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Mar 7 2013

Vintage style

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WHYYY?!? I'm two years late, but I was so excited to discover these gorgeous, vintage-style reprints of Mary Stewart's romantic suspense novels, and now it turns out they're English*. Meanwhile, we here in America are still stuck with these versions, which...

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Mar 7 2013

Two Pinocchios? Why would you want even one?

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Last week, NPR posted a helpful round-up of the many current and recent film projects inspired by fairy-tales, ranging from Red Riding Hood to the nine(!) Oz movies currently in the works...

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Mar 6 2013

The Flappers: Ingenue and Diva, by Jillian Larkin

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I wasn't overly impressed by Vixen, the first book in Jillian Larkin's Flappers series. It wasn't terrible, but it was the kind of book I read and immediately forgot, so I attributed most of its success to a one two-punch of trendy subject matter and gorgeous cover art. Happily, Larkin's trilogy improved steadily over the course of its run, and by the end of the series I was genuinely sorry to say goodbye to the characters...

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Mar 5 2013

A treasure trove for Kipling fans

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The Guardian informs me that more than 50 previously unpublished Rudyard Kipling poems will be released for the first time this month. The poems were apparently discovered by American scholar Thomas Pinney. Some were stashed...

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Mar 5 2013

Author about town

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If you're eagerly awaiting news of E. L. James's next literary "triumph", here you go: according to the New York Post, movement is slow on the Fifty Shades movie, her next book "won't be nearly so raunchy"...

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Mar 4 2013

Weekly Book Giveaway: Ingenue and Diva, by Jillian Larkin

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We're giving away two books this week: Ingenue and Diva, the second and third books in Jillian Larkin's Flappers series. Our review will go up on Wednesday, but if you're all agog to learn more about the series you can read our thoughts on the first book in the series, 2010's Vixen, here.

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Mar 4 2013

Freaks, by Kieran Larwood

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Kieran Larwood's debut novel Freaks was the 2011 winner of the annual Children's Fiction Competition co-sponsored by the London Times and Chicken House Publishing. I've been following this contest since it started in 2008, and while all of the books they've chosen have been solid, Larwood's novel is my new favorite...

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Mar 1 2013

The evil trio

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I'm thinking of requesting a review copy of Michael Moss's Salt Sugar Fat, which was recently the subject of an in-depth NPR story. I'm always interested in books about food or money, and this one's about both...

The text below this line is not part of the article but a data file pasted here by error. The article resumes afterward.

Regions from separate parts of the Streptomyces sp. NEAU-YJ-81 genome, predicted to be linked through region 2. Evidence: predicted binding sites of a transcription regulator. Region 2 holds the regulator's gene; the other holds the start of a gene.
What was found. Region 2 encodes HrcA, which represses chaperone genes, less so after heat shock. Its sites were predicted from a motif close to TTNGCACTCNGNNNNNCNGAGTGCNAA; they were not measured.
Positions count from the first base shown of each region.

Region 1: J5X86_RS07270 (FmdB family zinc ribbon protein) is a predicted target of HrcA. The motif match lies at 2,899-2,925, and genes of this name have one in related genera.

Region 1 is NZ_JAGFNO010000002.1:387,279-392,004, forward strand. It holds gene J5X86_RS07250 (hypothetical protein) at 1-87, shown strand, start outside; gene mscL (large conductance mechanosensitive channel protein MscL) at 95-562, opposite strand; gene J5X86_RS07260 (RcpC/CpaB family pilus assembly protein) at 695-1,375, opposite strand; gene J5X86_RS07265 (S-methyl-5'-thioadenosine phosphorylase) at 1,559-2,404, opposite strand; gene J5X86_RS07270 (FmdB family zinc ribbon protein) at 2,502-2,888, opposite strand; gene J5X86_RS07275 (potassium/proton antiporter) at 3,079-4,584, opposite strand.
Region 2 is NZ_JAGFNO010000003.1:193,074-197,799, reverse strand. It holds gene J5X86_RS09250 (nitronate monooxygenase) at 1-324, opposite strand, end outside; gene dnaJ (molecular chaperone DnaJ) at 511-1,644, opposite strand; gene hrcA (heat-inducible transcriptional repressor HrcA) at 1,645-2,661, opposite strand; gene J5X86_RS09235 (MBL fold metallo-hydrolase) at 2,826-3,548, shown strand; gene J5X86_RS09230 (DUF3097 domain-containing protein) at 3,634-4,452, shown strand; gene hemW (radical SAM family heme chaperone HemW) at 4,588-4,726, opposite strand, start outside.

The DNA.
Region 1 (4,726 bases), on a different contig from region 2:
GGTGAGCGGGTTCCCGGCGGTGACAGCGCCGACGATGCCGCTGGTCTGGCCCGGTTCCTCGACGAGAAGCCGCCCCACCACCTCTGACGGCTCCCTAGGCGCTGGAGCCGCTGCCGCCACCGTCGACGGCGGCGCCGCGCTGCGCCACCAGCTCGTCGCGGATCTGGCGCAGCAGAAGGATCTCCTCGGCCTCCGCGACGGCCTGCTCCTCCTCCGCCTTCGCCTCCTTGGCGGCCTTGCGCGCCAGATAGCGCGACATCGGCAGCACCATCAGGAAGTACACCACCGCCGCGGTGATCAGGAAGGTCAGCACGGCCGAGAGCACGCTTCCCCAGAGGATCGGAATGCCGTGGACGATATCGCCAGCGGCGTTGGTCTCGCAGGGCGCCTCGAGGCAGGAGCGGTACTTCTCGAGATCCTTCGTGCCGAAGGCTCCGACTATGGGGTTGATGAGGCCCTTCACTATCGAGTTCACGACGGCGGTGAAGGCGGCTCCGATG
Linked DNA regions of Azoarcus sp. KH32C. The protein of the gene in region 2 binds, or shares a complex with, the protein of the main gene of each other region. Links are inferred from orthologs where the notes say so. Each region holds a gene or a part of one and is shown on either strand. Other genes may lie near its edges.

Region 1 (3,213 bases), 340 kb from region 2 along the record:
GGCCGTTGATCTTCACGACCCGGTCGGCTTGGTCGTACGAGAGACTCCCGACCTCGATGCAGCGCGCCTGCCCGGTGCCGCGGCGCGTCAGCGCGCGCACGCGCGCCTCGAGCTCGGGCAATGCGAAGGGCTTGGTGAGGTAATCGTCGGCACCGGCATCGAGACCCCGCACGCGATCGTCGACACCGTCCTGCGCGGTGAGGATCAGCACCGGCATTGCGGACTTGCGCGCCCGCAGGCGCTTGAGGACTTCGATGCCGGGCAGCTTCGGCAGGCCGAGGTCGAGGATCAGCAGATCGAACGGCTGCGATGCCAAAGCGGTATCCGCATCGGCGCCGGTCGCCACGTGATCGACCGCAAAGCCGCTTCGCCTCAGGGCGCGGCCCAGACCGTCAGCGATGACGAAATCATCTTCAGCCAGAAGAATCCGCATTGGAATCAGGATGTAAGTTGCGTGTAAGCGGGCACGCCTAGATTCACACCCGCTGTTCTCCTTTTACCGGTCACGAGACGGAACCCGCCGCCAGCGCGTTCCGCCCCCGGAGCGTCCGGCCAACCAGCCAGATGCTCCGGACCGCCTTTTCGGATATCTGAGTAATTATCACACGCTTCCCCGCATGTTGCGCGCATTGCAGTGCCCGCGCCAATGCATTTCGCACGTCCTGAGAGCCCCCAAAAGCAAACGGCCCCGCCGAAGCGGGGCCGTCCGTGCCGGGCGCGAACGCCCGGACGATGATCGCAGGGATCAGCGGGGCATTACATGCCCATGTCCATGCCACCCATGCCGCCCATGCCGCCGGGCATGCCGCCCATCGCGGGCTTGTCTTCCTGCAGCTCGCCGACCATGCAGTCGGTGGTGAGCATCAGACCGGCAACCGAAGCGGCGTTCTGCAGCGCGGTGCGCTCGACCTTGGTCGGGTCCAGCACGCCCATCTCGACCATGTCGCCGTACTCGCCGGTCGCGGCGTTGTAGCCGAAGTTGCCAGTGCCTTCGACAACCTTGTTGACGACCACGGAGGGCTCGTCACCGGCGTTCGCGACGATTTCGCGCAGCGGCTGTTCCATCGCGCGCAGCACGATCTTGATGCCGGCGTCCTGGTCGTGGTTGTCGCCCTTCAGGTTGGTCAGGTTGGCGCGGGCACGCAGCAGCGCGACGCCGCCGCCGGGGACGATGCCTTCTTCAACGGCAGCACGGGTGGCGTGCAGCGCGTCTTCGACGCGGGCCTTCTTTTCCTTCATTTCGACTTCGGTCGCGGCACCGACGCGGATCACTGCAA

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Feb 28 2013

About time

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After sales of the Nook e-reader took a 26% dive in the latest quarter, Barnes and Noble announced recently that they're planning to "right size" (read: "shrink") their entire Nook-pushing machine...

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Feb 28 2013

Attack of the Highfield Mole!

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Well, the CGI industry should be pleased with this news: after spending several years languishing in development, Relativity Media is finally moving forward on a movie adaptation of Roderick Gordon and Brian Williams's Tunnels series. (We reviewed the first few books in the series...

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Feb 27 2013

The Cookbook Collector, by Allegra Goodman

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Allegra Goodman's novel The Cookbook Collector has been widely compared to Jane Austen's Sense and Sensibility. Sadly, I have always found Sense and Sensibility much easier to admire than actually enjoy, so I opened The Cookbook Collector with trepidation...

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Feb 26 2013

If you're interested...

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A bit of happy news for the science geeks among us: the US government announced last week that far more taxpayer-funded research papers will soon be freely offered to the public. This is an expansion of an older policy, which had previously only applied to biomedical science...

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Feb 26 2013

Shade-throwing in the Middle Ages

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I was listening to NPR this morning, and they posted a fascinating story about Pope Celestine V, one of the few popes who stepped down, rather than dying in office—and perhaps the only one, other than Benedict XVI, to do so voluntarily. Celestine, originally known as Pietro del Morrone, had been a hair-shirt-and-iron-girdle-wearing hermit in the Italian mountains...

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Feb 25 2013

Meridian, Wildcat Fireflies, and Speed of Light, by Amber Kizer

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Amber Kizer makes no secret of the fact that she started writing fiction because she needed a job that she could handle while managing a difficult health condition, not because she had an epic novel burning inside of her. Happily, Kizer turns out to possess a real talent for trotting out entertaining, briskly-paced YA literature, no matter how prosaic her inspiration...